Anti-HST campaigners need more names than Lake had votes

On Thursday, Jan. 13, 2011, I listened to the nine a.m. news on Radio NL. Kamloops-North Thompson MLA (Liberal) Terry Lake was featured on that broadcast as supporting the sentiment that had allegedly been expressed to him by some of our fellow constituents: that the anti-HST-inspired MLA recall campaign opens the door for those who didn't vote in the last election to take away the voice of those that did vote in the last election. He voiced concern over how the recall campaign might be compromising to the legitimacy of the parliamentary process (the ability to recall has been on the books since about 1996).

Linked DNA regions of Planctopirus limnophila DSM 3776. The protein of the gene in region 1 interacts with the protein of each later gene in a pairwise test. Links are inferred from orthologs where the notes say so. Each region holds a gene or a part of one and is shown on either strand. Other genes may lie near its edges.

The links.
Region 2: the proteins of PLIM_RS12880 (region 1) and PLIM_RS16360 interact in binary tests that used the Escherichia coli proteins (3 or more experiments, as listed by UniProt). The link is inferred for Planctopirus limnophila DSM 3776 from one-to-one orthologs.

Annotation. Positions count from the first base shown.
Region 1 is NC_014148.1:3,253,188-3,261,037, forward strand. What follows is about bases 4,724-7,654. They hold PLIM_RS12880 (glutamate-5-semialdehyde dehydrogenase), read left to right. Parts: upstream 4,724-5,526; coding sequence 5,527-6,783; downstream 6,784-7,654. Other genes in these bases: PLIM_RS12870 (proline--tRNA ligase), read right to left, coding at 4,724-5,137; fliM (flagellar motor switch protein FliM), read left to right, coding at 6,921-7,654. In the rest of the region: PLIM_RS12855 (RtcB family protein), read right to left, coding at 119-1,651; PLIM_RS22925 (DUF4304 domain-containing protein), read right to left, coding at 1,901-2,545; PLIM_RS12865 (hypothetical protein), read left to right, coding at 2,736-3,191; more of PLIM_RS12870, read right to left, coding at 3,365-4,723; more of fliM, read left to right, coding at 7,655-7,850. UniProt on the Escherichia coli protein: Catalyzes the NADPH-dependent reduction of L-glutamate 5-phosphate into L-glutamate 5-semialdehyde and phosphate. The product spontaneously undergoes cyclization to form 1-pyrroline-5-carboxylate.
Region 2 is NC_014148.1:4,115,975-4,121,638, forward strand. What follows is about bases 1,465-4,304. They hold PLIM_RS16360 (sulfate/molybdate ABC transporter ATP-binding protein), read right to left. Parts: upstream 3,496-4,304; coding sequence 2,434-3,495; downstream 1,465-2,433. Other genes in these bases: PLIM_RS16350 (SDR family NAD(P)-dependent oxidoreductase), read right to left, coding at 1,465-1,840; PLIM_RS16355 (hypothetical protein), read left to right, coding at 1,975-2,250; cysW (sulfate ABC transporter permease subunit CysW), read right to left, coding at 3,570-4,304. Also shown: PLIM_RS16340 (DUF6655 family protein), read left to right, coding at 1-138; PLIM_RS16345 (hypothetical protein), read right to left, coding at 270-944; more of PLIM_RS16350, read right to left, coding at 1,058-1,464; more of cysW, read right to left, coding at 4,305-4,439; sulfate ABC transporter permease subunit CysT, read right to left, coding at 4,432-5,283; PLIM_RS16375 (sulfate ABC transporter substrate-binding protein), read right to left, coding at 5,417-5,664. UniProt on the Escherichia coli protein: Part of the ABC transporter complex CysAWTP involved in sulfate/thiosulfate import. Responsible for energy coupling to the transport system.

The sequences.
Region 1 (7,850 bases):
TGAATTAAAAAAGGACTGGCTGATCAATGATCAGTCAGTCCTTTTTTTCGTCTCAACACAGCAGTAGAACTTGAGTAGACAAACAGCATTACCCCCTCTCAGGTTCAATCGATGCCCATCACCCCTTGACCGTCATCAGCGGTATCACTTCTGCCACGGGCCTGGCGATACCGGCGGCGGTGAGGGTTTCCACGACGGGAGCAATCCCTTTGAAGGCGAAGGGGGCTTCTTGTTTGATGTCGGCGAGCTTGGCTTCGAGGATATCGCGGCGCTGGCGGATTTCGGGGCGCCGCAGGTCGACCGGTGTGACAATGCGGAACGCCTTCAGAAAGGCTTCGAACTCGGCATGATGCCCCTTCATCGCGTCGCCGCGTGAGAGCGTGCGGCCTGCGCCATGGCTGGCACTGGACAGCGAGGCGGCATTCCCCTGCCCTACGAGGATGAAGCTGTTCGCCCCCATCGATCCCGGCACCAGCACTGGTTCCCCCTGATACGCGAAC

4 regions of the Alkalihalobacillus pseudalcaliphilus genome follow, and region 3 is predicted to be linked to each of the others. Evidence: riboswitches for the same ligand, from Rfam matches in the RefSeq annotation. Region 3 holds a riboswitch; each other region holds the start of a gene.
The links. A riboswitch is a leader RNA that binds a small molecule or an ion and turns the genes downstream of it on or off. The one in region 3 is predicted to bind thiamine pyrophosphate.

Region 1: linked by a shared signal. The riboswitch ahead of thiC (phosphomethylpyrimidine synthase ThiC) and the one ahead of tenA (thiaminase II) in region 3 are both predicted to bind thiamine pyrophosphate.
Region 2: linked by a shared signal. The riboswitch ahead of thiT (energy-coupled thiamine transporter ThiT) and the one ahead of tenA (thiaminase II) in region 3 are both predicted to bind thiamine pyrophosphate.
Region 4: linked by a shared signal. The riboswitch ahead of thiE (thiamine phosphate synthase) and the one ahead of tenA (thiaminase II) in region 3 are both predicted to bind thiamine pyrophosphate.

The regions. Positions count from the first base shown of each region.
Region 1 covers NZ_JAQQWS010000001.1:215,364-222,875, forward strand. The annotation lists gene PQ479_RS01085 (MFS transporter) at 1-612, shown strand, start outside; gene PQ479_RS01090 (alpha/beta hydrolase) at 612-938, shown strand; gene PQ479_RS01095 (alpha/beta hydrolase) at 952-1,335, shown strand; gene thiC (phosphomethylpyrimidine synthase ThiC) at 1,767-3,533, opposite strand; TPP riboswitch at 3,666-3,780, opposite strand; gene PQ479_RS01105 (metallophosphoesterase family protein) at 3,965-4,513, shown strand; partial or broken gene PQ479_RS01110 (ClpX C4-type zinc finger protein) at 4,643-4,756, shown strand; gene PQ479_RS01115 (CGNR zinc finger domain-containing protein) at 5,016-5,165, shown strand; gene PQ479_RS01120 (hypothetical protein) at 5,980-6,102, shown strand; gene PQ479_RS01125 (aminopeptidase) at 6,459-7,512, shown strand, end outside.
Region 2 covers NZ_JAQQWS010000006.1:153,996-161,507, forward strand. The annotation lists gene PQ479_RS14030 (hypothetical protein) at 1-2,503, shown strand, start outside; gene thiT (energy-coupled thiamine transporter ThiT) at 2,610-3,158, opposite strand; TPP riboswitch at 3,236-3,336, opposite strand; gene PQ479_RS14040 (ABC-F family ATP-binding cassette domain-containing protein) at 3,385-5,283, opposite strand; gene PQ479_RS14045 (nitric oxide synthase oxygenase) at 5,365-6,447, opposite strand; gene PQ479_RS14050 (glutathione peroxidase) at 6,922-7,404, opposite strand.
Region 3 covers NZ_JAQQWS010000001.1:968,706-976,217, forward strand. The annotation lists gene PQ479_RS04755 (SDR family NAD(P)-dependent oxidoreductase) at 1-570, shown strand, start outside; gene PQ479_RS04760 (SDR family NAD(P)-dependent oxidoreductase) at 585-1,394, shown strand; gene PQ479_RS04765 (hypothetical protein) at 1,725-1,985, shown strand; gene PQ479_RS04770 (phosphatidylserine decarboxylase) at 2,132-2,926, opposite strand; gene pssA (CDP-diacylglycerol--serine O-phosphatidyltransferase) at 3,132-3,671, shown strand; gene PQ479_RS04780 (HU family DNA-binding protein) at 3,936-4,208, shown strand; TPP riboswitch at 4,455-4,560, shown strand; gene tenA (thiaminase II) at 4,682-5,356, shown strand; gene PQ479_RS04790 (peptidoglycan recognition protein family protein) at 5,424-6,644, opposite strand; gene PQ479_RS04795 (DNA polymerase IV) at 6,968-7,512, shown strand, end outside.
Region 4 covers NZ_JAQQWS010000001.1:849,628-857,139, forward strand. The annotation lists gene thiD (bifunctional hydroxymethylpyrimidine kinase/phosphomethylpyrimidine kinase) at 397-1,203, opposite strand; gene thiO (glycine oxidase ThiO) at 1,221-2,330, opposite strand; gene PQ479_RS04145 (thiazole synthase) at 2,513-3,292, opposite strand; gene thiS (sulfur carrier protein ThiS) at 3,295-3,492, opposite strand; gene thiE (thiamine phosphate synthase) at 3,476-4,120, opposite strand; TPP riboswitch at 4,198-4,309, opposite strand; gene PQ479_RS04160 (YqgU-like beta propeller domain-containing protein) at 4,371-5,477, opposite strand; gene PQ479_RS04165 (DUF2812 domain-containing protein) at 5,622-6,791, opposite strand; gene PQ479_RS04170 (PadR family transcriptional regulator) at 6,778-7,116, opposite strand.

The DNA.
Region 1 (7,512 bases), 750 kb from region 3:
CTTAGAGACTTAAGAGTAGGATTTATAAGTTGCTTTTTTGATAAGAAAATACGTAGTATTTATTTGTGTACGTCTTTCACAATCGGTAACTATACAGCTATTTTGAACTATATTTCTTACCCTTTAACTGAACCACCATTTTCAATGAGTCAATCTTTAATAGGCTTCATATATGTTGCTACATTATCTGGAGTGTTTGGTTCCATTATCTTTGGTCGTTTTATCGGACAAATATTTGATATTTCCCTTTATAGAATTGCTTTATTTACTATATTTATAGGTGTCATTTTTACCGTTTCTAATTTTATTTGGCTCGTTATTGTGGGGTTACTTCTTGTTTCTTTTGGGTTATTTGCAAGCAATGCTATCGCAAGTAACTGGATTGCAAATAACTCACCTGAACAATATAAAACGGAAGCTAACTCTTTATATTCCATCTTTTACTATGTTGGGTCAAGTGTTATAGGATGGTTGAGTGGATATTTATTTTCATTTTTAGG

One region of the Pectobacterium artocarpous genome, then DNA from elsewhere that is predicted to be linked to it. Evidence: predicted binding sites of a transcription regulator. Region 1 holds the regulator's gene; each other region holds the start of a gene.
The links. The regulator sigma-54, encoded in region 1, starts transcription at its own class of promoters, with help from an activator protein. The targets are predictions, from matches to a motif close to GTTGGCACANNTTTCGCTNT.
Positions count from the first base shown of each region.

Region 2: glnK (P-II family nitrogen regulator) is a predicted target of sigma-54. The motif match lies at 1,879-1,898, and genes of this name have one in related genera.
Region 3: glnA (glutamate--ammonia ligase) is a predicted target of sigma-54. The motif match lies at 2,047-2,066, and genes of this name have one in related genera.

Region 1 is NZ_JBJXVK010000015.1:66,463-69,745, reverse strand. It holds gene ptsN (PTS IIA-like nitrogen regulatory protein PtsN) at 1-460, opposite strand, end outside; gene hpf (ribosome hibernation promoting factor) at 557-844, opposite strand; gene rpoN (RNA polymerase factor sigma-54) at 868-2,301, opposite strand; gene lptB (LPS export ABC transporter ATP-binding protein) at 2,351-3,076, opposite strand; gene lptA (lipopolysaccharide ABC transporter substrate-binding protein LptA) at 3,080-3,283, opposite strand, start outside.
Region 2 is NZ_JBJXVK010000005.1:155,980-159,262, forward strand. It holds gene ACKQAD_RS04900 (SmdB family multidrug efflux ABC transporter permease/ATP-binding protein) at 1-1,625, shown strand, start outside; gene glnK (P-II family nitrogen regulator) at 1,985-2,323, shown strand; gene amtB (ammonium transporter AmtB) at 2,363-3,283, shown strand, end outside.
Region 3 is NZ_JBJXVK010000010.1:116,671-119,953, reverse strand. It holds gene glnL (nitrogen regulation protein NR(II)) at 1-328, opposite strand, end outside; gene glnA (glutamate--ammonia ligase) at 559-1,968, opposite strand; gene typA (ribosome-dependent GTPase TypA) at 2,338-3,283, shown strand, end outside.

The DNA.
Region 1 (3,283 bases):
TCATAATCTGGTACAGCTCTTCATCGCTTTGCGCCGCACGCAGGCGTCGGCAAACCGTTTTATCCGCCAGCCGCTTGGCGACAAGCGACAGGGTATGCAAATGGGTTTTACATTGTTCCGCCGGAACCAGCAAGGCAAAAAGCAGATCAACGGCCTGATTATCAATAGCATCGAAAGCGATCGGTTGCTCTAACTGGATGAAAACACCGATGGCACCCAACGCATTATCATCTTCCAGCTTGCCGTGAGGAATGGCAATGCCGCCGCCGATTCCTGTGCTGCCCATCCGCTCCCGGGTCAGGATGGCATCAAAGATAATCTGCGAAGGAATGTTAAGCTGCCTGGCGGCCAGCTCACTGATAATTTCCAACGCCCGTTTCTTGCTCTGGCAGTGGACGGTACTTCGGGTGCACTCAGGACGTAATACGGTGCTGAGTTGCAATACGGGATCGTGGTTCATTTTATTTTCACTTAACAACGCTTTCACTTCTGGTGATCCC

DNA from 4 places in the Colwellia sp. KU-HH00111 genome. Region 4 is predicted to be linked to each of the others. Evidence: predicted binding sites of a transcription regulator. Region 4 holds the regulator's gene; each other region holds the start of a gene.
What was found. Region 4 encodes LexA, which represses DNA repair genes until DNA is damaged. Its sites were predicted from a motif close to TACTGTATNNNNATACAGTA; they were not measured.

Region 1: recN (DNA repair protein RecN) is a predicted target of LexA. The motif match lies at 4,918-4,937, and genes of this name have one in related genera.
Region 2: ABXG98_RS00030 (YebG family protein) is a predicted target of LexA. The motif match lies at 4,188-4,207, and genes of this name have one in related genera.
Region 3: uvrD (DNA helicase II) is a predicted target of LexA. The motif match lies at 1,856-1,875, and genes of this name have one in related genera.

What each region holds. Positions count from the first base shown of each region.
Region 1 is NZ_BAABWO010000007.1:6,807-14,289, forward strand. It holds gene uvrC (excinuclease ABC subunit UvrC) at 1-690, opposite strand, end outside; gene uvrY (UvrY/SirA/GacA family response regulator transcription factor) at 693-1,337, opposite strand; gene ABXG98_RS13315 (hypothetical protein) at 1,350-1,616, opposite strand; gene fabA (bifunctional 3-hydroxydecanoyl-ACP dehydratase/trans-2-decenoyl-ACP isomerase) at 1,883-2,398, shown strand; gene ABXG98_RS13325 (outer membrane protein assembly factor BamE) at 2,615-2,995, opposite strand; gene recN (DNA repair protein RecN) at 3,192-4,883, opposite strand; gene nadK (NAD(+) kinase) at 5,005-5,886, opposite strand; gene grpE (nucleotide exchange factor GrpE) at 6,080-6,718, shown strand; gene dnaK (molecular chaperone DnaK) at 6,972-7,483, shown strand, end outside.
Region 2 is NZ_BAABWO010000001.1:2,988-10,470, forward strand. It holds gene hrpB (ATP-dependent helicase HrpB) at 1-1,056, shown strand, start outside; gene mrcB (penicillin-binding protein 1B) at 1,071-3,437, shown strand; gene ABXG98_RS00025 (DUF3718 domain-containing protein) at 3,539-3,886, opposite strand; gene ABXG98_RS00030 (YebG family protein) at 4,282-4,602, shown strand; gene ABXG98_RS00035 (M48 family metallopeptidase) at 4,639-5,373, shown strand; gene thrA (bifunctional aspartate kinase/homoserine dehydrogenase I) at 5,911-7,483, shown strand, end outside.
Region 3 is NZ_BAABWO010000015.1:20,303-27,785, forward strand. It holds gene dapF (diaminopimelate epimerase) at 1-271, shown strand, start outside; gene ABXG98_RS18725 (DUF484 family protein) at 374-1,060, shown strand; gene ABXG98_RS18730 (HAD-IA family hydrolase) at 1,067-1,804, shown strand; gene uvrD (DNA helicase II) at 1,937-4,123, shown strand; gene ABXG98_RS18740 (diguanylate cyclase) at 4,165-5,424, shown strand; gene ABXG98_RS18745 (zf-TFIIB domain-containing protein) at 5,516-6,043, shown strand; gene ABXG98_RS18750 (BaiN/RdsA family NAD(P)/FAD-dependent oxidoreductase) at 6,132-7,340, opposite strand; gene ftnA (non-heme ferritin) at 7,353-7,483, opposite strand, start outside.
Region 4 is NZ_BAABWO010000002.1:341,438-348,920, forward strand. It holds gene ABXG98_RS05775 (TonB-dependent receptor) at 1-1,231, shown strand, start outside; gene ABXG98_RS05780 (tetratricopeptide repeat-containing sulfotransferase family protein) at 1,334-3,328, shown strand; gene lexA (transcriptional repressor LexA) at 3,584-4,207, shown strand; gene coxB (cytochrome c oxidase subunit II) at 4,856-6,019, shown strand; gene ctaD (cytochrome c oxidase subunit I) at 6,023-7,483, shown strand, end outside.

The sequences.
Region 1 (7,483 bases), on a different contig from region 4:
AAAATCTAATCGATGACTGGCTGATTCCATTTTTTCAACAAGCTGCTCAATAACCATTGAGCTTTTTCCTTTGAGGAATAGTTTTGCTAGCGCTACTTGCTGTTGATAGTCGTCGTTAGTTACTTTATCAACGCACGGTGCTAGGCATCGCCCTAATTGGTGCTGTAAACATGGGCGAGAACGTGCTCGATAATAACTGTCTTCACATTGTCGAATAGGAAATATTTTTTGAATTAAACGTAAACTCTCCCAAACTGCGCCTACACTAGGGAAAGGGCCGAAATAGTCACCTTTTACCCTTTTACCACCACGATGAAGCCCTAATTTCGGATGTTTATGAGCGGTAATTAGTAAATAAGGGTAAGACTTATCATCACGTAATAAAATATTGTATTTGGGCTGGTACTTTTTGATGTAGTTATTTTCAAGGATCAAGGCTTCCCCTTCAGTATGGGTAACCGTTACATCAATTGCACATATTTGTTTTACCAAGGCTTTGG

On Thursday, Jan. 13, 2011, I listened to the nine a.m. news on Radio NL. Kamloops-North Thompson MLA (Liberal) Terry Lake was featured on that broadcast as supporting the sentiment that had allegedly been expressed to him by some of our fellow constituents: that the anti-HST-inspired MLA recall campaign opens the door for those who didn’t vote in the last election to take away the voice of those that did vote in the last election. He voiced concern over how the recall campaign might be compromising to the legitimacy of the parliamentary process (the ability to recall has been on the books since about 1996).

With this in mind, it’s interesting to note that Terry Lake managed just 9,830 votes out of the 37,405 Canadian citizens, aged 18 years and older, living in the Kamloops-North Thompson electoral district (2006 census data). That’s 26.3 per cent (more or less) of the enfranchised population.

The recall petition needs the signatures of 40 per cent of this district’s registered voters. Funny how Lake didn’t mention how close he got to that number.

Samantha Frye

Clearwater, B.C.